If you were born in 1981 (cutoff age for millennials) and/or follow the New York Times Cooking columnist, cookbook author and foodie starlet Alison Roman then you will recognize this image immediately. For those who need an introduction, this Spiced Chickpea Stew with Coconut and Turmeric was created by Roman herself, published to the New York Times website a couple years ago and is now one of their most popular recipes with over 6,000 ratings online. Shortly after its publication the recipe went completely viral online and now has it’s own hashtag on Instagram #thestew with over 5,000 posts.
I recently had the opportunity to interview Roman for my review of her newest cookbook Nothing Fancy (you can read my interview here and review of her cookbook here). In preparing for the interview I couldn’t help but become somewhat obsessed with trying to understand why #thestew and Roman’s now infamous Salted Chocolate Shortbread Cookie #thecookie went so viral. Like Roman herself, these receips try to present themselves as approachable, something even the non-cook home cook can make with a few pantry staples and simple steps. I had eaten #thestew at someone else’s house about a year ago. It was for bookclub and unsurprising we probably spent just as much time discussing #thestew as we did the book we read. The stew itself had become such a phenomena of people singing its praises that it created somewhat of backlash from people who had made the stew and didn’t quite get what all the fuss was about. Holed up at home yesterday on a rainy afternoon scouring the pantry in search of inspiration for dinner, I once again thought of the stew and decided to give it a try myself.
I started by reading through the 1,000 plus comments of the recipe on the New York Times website. Based on these comments and my recollection that the stew was actually a little bland, I decided to make the following adjustments: I used dry chickpeas instead of canned (letting them soak and them simmering them for about an hour before starting to cook). I also used one can of coconut milk instead of two, added chopped lemongrass, fresh chopped turmeric and at the end added a tablespoon of fish sauce and squeezed in fresh lime juice from one lime. The stew was good but not great. The addition of greek yogurt topped with extra spice was a must. To be honest, I prefer a traditional Moqueca (a traditional Brazilian fish stew) which I made last week in even less time with less ingredients (and my counters and cutting boards weren’t stained yellow from all the turmeric). Yes, #thestew was relatively easy to make but just wasn’t anything to write home about and probably not something I would cook again. I was then left to ponder once again how did this dish go so viral?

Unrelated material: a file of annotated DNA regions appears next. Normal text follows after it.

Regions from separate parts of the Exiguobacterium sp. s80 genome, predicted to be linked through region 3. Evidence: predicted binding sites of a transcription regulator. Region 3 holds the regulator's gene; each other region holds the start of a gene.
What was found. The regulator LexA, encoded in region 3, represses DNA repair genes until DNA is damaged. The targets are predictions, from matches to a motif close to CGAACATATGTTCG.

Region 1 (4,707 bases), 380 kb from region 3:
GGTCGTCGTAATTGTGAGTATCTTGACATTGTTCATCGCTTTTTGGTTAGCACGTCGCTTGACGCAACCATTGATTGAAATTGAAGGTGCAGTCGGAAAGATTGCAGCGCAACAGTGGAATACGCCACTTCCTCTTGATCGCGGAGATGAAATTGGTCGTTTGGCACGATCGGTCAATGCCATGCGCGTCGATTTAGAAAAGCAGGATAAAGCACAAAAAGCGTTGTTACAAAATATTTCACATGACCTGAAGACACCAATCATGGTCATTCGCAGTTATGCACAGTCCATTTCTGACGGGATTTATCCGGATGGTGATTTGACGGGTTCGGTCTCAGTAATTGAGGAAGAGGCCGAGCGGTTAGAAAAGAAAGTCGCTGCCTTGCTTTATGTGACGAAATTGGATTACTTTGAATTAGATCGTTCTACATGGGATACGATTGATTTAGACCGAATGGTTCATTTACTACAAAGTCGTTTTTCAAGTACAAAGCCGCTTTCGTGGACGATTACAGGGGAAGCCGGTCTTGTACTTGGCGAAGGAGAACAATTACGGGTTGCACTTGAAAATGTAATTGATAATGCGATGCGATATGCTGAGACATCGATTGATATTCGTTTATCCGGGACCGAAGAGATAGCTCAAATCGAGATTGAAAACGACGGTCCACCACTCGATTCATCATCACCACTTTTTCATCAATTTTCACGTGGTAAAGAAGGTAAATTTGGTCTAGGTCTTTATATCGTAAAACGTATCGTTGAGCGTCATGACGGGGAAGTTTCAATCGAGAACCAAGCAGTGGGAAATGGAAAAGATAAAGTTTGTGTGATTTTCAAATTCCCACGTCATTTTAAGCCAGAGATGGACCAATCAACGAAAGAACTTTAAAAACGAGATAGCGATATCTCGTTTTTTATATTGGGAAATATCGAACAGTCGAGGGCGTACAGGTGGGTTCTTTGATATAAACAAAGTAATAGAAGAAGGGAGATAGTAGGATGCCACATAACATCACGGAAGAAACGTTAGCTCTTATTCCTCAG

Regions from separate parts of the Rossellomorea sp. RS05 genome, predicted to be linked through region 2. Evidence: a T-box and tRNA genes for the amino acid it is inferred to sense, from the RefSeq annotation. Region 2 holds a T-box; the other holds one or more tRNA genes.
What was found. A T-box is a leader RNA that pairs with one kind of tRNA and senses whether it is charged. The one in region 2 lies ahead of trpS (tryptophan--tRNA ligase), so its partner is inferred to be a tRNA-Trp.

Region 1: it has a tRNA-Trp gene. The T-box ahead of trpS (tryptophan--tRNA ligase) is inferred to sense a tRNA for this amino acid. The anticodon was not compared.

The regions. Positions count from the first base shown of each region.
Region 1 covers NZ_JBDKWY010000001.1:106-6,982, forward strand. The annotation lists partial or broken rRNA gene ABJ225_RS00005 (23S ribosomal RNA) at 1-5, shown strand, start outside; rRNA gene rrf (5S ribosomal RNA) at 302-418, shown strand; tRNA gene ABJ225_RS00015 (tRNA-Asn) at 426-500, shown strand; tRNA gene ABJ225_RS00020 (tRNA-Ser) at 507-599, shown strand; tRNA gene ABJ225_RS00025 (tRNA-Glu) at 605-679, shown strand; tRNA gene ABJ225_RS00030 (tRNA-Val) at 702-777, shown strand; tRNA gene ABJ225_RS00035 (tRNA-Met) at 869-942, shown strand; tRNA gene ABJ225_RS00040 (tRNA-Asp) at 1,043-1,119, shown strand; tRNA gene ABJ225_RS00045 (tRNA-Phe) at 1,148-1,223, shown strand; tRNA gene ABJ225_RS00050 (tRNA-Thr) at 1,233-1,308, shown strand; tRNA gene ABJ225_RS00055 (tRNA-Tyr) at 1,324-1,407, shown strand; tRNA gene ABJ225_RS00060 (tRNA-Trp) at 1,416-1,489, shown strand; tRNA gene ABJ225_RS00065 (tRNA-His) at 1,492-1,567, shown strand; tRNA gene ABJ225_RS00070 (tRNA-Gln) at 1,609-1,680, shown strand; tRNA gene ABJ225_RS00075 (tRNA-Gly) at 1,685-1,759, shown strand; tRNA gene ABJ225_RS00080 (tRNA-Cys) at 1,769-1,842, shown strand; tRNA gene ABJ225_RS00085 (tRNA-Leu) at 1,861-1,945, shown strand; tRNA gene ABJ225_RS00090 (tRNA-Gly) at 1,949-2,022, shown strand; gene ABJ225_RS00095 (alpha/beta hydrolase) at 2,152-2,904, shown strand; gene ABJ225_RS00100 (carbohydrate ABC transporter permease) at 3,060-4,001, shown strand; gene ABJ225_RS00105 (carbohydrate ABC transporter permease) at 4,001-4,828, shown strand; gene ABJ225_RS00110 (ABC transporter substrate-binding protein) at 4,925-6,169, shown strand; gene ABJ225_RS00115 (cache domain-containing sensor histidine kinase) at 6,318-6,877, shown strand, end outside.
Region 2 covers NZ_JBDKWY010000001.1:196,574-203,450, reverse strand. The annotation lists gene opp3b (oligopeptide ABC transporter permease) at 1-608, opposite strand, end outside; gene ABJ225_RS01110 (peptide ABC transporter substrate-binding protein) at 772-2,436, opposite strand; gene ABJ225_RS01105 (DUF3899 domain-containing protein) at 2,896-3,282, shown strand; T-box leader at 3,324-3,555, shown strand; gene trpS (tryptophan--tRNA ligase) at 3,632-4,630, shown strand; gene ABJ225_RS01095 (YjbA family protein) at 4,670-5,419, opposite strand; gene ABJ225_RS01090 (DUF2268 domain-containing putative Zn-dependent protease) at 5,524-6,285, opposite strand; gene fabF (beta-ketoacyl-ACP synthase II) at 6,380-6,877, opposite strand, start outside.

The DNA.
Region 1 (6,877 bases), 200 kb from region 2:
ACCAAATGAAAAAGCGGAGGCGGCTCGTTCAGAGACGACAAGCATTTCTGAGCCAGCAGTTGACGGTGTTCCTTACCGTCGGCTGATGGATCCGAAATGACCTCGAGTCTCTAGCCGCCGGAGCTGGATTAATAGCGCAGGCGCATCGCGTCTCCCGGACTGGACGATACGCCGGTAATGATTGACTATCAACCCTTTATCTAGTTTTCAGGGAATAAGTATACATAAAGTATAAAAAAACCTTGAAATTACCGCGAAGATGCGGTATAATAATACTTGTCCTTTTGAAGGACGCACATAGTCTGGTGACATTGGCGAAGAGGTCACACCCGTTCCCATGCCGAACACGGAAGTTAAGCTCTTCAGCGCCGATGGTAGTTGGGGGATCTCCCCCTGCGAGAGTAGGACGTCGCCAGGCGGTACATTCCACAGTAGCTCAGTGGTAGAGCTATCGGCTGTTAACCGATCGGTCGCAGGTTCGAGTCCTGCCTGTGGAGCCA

Of course the rise of Instagram and it more recently becoming a social platform to display and promote gorgeous, drool worthy food pictures (aka food porn) plays a serious role in whether and how any given recipe goes viral. Roman’s stew itself is certainly photogenic, so much so that those cooking it started photographing the dish and then reposting and tagging it to Instagram. Roman, who now has over 300,000 followers on Instagram has mastered the art of engaging with her audience (all those non cook, home cooks and celebrity chefs included) by reposting to her own Instagram Stories her fans making her recipes and so it goes. Yes, the recipe is very pretty and relatively easy to cook but is it really good enough to make the top ten New York Times recipes? I would argue the line needs to be drawn between a recipe that is popular (because it’s a recipe of the moment and everyone you know is making it) and a recipe that is popular because it is really that good.
Even though it’s not a stew or soup I can’t help but make the comparison to the Silver Palate’s Chicken Marbella also with over 1,000 ratings on the New York Times website. It’s a recipe that is just as accessible and easy to follow but one that has truly stood the test of time. It’s a no fail crowd pleaser and can best of all be prepared in advance of any gathering. I’m forced to wonder if the recipe which was first published in the Silver Palate Cookbook in 1982 (well before most millennials were born) had been published today and been promoted on Instagram with its own #silverpalate chickenmarbella would it also go viral? I’ll file that one under #classicrecipesthatshouldgoviral.